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In the future, hackers could cause traffic chaos by stalling self-driving cars

According to the experts, even a small number of self-driving cars on the road could solve some major traffic problems, due to their avoidance of the unnecessary stop-and-go driving that comes from human error. But a new study from researchers at the Georgia Institute of Technology presents a pretty damning flip side to this effect.

Physicists at Georgia Tech say that future hackers could wreak havoc on cities by seizing control of a limited percentage of autonomous and internet-connected cars and causing them to stall. How big of a headache could this cause? According to the researcher’s modeling of the problem, randomly stalling 20% of cars during rush hour would mean a total traffic freeze in a place like Manhattan. Hacking just 10% of vehicles during the same time frame would be enough to prevent emergency vehicles from being able to expediently weave through traffic.

“This worst-case scenario is emergent in the sense that this is one of those things where the whole is more than the sum of its parts,” Peter Yunker, assistant professor in the physics department, told Digital Trends. “You can’t predict this disruption by only considering what happens to an isolated hacked vehicle. Instead, you need to study vehicle infrastructure as a whole in order to discover the true risk.”

To carry out their simulation, the team used a standard traffic scenario called the Individual Driver Model. They then ran simulations in which they turned a certain number of “hacked” cars into obstacles that block traffic.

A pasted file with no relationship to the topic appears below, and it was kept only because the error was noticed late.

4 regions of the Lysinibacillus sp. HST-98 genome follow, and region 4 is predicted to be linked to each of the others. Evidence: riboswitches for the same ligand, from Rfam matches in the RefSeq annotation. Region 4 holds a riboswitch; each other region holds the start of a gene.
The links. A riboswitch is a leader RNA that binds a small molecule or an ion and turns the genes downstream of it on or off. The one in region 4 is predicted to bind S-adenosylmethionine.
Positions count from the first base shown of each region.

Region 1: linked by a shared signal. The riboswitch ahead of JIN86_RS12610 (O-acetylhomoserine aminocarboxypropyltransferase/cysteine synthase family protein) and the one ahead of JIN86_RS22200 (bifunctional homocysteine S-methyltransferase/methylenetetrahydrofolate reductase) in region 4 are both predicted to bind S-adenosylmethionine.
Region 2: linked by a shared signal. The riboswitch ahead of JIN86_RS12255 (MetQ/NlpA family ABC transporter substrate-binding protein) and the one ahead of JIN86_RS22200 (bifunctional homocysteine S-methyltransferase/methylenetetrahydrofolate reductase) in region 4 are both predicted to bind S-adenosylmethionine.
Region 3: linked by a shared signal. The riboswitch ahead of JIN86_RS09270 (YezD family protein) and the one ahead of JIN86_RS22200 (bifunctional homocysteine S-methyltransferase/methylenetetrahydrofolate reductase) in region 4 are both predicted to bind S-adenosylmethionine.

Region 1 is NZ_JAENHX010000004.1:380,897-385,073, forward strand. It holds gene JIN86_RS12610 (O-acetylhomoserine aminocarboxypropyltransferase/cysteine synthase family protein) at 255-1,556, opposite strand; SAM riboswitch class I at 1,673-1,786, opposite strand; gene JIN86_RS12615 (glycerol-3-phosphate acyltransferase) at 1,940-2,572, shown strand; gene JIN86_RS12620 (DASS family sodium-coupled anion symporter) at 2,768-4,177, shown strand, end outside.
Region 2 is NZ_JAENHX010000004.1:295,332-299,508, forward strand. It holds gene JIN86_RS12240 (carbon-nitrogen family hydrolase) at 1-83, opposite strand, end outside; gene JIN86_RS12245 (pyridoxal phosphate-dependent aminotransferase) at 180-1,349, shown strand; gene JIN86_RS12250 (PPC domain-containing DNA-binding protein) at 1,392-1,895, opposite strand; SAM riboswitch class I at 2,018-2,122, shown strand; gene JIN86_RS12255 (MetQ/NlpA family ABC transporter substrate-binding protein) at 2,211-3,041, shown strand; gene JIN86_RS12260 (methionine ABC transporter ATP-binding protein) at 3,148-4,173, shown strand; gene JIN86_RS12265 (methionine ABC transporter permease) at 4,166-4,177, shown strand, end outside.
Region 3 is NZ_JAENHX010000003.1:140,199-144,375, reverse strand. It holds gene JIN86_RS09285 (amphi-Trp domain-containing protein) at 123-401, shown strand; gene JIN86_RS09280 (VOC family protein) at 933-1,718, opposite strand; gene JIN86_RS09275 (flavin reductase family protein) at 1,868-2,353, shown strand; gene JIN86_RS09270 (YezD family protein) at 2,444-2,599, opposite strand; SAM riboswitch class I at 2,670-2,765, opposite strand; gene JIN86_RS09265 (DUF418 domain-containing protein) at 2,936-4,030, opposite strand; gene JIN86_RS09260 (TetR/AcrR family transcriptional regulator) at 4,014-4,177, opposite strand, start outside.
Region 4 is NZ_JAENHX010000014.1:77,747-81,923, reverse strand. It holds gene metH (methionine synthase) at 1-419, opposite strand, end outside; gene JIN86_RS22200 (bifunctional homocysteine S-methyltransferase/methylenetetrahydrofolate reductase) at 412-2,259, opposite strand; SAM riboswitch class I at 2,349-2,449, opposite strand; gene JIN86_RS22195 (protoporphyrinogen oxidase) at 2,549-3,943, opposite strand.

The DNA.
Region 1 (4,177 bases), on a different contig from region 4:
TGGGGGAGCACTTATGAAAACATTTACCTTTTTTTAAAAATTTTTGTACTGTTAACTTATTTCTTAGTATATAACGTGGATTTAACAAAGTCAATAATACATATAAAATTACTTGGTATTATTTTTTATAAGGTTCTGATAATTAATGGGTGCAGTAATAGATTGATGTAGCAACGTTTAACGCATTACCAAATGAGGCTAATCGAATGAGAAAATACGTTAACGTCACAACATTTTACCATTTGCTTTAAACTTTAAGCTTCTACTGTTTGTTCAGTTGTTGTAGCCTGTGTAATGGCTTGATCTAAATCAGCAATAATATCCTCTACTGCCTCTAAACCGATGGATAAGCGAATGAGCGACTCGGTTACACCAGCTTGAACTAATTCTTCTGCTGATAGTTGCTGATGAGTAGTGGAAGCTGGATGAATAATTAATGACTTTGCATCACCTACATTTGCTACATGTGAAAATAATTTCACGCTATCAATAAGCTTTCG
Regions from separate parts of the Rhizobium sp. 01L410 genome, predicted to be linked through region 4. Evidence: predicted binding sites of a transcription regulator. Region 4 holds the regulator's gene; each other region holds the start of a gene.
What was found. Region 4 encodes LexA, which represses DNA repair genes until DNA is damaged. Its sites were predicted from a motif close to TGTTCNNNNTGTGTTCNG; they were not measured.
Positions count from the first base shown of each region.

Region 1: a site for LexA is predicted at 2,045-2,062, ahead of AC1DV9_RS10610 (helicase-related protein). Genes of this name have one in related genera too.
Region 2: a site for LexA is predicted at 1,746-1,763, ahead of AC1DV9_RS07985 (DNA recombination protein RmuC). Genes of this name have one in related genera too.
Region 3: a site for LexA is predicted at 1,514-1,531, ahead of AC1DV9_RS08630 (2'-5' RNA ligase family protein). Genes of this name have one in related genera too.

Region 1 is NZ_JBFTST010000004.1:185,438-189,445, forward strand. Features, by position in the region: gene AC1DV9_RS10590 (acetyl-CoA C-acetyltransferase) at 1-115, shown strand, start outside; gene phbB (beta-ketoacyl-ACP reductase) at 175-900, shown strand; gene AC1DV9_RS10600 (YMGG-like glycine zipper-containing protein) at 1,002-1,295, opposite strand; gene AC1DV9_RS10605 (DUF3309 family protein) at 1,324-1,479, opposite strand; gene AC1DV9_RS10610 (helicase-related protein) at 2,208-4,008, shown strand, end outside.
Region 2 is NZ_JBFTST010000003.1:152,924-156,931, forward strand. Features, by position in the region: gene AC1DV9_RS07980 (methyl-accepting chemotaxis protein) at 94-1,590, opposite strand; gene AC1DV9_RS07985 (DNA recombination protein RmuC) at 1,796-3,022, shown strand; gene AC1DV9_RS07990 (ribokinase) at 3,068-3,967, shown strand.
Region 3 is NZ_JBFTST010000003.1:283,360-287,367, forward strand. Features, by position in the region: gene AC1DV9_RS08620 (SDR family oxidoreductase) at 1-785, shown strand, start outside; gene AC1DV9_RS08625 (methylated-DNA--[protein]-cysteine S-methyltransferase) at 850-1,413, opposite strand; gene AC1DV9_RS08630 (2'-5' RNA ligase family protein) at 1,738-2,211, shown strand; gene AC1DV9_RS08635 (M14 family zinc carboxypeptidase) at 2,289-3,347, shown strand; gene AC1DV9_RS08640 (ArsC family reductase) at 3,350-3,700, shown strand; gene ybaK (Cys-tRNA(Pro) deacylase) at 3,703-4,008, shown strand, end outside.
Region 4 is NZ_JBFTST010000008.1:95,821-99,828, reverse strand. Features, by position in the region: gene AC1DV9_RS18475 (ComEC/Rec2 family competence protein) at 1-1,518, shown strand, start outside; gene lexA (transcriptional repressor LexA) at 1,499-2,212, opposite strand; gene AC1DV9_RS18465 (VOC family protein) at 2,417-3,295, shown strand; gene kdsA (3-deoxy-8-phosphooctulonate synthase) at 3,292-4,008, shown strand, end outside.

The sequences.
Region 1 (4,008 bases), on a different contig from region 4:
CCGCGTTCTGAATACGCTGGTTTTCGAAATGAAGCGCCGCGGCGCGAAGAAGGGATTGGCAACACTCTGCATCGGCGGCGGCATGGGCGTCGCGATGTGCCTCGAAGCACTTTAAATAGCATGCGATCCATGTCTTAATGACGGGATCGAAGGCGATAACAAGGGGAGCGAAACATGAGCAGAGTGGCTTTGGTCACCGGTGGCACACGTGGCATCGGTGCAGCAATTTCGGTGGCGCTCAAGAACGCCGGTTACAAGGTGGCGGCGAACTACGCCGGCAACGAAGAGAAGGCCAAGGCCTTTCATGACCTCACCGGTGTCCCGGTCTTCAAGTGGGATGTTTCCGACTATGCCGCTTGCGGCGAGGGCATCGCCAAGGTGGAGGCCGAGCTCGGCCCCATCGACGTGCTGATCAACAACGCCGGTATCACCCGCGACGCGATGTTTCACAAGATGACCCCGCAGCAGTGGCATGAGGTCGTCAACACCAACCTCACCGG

“We then noticed a subset of simulations where traffic was stopped completely,” Yunker said. “In these examples, hacked cars were lined up across the road’s lanes, completely blocking the motion of traffic behind them. On a citywide grid, we found that blocked streets can have a similar effect that obstructs city-scale traffic flow. In the worst-case scenario, the city’s transportation infrastructure fractures and we hit total gridlock.”

So is there any way to avoid this nightmare scenario, or do we just have to resign ourselves to the fact that the gleaming utopian future is going to be as challenging as the present? Yunker has some recommendations for those in the automotive industry.

“To avoid the emergent worst-case scenarios we discovered, we suggest limits on the number of cars on the road simultaneously connected to the same communications network,” he said. “For example, if all Toyotas were hacked, that represents 10% of all cars on the road being affected. If Toyota had, say, five different compartmentalized vehicle communications networks, then a vulnerability affecting one network would only allow a hacker access to [just] 2% of cars.”

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Luke Dormehl
I'm a UK-based tech writer covering Cool Tech at Digital Trends. I've also written for Fast Company, Wired, the Guardian…
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